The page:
Dennis Rehberg, the owner of Rehberg’s Pork in Walker, Iowa, had set up his stand just inside the parking ramp, selling bacon, roasts, chops, ground pork and other products. Rehberg is a sixth-generation farmer who raises cattle without antibiotics, steroids or hormones.

Rehberg said he’s been selling at the Iowa City Farmers’ Market for 15 years and has been touring other markets for even longer. In all those years, he said, the biggest change was the number of food vendors outside the parking ramp, which grew from one to dozens across the street on Saturday. .

“Vendors come and go, but generally as far as the market goes, there’s a lot more variety starting to appear in recent years, like coffee and little things like that,” he said.

Rehberg said he never sold in Iowa City on Wednesdays, largely because he spent a lot of time during the week at other farmers’ markets. He said he always had insurance on his stand, so the new requirement didn’t affect him.

“It’s a bit more about the premium I have to pay, but I can see the point. We’re all here together in one space, so we might as well have (insurance),” he said . “There really hasn’t been a situation where insurance is needed.”

Fatima Saeed, the owner of Art for Peace, set up her stall in the heart of the bustling market on Saturday, selling bags and handbags painted with art, potpourri and a type of pie called fatayer.

Saeed is a sophomore vendor and also sells her wares at other farmers’ markets in University Heights and Coralville. She said operating a stall at the farmers’ market can be expensive with renting the space, buying gas for her vehicle and new insurance requirements.

“It’s extra money. I didn’t do it last year, but I have to do it and I have to pay the rent,” she said. “Fortunately, I only sold one bag, so I’m getting my rent back. But I still have to sell to be able to buy my petrol.”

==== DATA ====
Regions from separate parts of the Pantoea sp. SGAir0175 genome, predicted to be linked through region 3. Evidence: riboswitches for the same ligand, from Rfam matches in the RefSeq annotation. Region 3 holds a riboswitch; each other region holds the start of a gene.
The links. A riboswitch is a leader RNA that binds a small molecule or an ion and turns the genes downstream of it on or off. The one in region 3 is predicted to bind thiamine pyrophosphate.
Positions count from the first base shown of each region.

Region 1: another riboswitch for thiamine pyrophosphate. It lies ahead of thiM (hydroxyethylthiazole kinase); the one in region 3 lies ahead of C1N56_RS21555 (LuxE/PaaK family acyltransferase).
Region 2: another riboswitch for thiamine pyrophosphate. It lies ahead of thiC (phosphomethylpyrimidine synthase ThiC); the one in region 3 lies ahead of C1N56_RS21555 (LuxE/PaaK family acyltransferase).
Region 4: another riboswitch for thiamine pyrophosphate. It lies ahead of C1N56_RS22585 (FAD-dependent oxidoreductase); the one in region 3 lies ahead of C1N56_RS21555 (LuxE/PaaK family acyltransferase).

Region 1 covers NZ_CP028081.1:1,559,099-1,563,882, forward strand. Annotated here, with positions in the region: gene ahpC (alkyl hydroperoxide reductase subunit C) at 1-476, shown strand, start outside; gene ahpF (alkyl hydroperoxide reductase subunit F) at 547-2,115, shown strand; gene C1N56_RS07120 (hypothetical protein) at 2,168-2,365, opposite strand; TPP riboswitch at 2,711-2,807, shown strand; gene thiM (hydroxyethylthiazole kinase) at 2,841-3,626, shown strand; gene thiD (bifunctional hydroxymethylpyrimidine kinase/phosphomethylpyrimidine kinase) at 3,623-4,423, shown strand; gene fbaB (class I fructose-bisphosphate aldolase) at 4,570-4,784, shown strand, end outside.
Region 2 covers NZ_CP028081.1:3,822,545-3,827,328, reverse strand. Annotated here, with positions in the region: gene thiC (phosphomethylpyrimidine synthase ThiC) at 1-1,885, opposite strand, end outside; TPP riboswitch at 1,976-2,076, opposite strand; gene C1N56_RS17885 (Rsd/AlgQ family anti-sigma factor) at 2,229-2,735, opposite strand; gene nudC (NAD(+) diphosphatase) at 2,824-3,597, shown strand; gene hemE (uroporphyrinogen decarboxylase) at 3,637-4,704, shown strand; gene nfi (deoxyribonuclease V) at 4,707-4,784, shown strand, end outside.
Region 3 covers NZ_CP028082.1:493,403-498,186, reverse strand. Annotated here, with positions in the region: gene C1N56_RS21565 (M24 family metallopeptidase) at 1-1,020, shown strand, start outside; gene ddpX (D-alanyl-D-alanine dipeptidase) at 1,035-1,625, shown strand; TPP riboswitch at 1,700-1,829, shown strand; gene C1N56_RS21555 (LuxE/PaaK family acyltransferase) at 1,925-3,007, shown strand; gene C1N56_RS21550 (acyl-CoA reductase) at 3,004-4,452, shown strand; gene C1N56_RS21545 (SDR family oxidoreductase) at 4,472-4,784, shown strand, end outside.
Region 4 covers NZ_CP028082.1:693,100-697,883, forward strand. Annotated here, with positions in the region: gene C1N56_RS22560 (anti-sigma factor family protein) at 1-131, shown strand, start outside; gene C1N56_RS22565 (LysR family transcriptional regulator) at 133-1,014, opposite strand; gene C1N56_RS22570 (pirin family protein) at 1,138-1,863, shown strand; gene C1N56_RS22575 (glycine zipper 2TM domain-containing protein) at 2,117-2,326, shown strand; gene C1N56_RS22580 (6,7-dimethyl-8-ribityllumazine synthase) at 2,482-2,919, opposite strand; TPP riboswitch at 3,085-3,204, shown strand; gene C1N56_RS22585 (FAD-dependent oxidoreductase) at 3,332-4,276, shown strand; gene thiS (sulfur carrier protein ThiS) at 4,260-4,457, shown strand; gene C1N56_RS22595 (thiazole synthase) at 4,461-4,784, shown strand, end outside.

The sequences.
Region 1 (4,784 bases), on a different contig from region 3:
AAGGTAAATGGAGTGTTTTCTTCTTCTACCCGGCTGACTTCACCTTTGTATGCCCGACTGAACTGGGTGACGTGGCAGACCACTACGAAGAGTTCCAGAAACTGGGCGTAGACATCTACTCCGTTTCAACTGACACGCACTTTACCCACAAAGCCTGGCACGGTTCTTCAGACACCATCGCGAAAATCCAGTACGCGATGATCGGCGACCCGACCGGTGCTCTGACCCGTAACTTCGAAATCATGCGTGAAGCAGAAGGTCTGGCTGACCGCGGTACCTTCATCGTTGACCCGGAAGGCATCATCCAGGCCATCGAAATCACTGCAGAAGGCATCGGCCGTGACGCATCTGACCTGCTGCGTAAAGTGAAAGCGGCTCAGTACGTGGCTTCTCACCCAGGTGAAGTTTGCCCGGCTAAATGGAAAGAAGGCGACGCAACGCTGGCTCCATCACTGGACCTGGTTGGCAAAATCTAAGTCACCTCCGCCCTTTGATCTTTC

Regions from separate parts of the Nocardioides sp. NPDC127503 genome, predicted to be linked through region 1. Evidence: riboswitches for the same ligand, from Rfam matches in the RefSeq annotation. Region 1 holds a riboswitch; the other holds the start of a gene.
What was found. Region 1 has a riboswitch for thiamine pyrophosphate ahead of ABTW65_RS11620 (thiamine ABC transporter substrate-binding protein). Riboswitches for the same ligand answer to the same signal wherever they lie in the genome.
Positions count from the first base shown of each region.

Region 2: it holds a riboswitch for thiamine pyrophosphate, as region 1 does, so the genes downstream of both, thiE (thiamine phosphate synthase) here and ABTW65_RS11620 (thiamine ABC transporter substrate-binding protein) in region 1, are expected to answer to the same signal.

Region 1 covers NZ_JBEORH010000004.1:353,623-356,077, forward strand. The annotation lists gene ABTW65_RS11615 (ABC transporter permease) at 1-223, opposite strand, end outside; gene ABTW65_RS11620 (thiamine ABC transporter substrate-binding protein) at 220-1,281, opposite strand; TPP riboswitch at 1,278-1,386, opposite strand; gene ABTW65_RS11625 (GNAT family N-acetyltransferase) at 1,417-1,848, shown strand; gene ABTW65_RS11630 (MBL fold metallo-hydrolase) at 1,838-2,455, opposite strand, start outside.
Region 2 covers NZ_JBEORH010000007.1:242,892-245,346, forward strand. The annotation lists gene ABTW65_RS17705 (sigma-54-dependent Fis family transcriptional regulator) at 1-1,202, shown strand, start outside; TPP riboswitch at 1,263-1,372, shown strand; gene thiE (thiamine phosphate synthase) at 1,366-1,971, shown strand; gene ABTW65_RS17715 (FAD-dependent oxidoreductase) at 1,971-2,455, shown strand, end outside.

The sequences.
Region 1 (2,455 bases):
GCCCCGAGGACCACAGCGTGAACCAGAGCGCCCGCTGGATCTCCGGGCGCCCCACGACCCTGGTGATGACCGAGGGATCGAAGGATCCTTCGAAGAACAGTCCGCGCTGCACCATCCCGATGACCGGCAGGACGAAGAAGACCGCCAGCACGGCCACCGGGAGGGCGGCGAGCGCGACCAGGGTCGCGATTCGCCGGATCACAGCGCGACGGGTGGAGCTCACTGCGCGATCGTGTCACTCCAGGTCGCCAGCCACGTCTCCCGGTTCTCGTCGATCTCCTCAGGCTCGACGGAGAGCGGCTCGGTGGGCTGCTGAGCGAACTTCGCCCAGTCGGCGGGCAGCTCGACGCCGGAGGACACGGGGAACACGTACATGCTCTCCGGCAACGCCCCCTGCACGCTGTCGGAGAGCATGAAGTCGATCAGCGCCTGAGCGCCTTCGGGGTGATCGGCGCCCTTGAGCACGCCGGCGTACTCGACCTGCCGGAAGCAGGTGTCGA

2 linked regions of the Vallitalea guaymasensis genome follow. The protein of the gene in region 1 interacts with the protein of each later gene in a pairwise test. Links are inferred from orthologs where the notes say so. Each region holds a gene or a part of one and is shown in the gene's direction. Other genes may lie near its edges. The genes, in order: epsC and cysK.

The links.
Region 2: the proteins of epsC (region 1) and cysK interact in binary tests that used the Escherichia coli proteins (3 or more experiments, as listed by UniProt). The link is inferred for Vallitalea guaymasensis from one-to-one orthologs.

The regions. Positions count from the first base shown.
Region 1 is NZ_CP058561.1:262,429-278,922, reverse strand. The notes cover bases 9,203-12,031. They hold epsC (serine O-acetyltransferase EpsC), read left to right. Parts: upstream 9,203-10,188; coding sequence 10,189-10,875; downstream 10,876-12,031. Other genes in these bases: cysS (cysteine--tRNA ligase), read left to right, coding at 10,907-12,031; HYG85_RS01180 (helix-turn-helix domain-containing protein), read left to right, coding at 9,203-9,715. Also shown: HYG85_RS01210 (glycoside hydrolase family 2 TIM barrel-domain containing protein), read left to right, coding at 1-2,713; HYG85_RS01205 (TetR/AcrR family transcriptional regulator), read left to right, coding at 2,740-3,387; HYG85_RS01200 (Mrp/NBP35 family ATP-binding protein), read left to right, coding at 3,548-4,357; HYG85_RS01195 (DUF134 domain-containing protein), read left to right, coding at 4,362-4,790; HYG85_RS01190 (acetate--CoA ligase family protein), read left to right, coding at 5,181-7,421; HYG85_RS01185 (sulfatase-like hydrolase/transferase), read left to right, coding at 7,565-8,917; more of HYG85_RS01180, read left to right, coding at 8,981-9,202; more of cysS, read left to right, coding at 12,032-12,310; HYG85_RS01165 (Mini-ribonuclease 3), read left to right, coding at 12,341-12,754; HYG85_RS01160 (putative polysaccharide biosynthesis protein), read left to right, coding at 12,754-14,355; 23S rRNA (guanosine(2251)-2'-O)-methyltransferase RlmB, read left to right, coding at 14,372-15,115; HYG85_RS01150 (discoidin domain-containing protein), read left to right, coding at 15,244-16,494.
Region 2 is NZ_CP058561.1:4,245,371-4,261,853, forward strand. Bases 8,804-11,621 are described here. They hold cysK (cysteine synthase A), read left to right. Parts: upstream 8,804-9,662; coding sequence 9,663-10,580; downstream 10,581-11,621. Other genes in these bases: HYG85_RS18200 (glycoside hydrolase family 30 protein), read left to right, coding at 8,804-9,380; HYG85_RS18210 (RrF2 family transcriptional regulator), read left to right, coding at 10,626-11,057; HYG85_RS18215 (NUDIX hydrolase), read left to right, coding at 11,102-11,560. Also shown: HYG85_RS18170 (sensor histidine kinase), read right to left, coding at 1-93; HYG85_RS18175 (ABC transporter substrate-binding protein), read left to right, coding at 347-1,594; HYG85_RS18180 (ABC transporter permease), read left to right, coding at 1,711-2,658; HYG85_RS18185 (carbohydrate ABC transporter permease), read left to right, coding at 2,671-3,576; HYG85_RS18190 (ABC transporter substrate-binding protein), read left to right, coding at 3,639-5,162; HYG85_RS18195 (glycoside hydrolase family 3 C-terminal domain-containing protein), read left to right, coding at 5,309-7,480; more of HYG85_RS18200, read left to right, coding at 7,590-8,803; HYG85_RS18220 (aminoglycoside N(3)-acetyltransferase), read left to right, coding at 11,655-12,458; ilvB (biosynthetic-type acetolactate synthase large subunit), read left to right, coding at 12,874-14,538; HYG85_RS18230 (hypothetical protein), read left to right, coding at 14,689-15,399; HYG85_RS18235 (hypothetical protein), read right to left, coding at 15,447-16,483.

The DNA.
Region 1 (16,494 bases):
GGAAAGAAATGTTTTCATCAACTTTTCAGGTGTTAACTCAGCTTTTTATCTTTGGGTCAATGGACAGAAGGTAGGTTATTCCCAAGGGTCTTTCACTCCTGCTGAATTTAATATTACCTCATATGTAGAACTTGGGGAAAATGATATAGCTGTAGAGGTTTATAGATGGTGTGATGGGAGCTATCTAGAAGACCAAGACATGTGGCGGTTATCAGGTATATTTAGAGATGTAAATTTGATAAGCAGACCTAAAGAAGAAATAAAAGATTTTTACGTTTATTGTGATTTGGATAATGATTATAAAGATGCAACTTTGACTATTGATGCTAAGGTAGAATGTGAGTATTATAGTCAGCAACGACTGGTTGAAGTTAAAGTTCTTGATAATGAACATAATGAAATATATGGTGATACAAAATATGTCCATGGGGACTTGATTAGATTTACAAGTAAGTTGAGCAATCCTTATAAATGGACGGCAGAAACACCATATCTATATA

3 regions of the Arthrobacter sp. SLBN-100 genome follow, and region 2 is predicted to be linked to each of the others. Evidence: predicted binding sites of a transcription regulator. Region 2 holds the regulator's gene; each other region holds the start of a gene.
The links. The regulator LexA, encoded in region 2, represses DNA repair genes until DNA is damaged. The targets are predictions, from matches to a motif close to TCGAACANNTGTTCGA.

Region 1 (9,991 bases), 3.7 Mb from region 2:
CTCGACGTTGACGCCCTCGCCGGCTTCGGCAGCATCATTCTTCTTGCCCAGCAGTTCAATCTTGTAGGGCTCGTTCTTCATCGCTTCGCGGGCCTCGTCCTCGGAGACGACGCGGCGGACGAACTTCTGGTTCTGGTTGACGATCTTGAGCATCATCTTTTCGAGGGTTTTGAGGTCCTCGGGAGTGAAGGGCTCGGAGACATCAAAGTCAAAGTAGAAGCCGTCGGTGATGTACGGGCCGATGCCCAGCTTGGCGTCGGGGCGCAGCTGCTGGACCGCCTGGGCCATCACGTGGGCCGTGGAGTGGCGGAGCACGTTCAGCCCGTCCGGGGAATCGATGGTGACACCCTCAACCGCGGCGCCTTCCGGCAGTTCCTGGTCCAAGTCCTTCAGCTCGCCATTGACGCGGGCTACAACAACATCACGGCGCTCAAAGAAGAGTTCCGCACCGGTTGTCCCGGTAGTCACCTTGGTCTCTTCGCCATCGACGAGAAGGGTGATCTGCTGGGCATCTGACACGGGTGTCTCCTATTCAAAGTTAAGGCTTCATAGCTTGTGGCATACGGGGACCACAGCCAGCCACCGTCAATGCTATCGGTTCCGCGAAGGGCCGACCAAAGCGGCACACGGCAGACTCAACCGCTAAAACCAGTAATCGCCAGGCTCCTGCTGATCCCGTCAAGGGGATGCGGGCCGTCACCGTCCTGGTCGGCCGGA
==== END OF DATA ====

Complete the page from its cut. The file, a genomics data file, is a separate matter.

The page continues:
Claire Urig, owner of Better Things Candle Co., talks to customers at the first Iowa City Farmers' Market of the season, Saturday, May 7, 2022, at the Chauncey Swan parking lot in Iowa City, Iowa .

Claire Urig owns Better Things Candle Co. and sells for the first time at Iowa City Farmers Market. She said she started making these candles during the pandemic and created a wide variety of scents from her home, such as a London-themed scent to smell the rain, Earl Gray tea and the old books.

Urig said the closure of the Wednesday farmers’ market didn’t affect her as much because she was busy during the week with work and her child.

“I think it would be difficult, if you’re used to doing (Wednesdays). I think it would be a huge disappointment,” she said.

Barker said many vendors already had insurance for their farmers’ market stalls, but the switch has been more difficult for newer, smaller vendors.

“In the future, we may be looking at ways to help offset some of these costs, at least as an option that we will pursue,” he said. “We are still collecting feedback asking if this has been a problem for them, a burden on them and how much it costs so that we can continue to provide equitable opportunities to the community.”

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George Shillcock is Press-Citizen’s local government and development reporter covering Iowa City and Johnson County. He can be reached at (515) 350-6307, [email protected] and on Twitter @ShillcockGeorge